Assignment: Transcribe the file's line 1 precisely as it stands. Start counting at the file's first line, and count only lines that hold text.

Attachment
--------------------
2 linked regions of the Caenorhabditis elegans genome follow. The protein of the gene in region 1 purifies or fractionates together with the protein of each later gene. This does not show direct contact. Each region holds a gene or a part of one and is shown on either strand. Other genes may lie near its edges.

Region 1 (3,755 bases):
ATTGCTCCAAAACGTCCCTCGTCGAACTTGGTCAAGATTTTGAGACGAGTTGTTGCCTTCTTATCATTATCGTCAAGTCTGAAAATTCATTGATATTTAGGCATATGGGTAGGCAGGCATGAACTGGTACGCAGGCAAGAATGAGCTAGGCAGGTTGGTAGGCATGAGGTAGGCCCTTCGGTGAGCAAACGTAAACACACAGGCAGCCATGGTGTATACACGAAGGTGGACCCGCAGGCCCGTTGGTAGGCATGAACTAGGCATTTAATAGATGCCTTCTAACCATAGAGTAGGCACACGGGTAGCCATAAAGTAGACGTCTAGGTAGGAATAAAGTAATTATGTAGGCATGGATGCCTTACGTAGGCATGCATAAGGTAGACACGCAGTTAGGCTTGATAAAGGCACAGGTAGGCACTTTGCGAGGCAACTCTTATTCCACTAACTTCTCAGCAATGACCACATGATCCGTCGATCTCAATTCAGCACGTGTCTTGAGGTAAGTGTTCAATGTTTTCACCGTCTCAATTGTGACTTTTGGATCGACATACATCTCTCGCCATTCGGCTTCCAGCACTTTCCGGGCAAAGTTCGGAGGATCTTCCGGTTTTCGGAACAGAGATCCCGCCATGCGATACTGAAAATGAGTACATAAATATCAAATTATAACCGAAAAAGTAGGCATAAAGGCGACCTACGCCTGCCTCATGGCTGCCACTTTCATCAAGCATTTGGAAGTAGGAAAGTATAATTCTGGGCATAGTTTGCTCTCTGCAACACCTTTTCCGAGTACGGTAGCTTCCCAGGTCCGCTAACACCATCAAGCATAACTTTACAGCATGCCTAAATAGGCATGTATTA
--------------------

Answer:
2 linked regions of the Caenorhabditis elegans genome follow. The protein of the gene in region 1 purifies or fractionates together with the protein of each later gene. This does not show direct contact. Each region holds a gene or a part of one and is shown on either strand. Other genes may lie near its edges.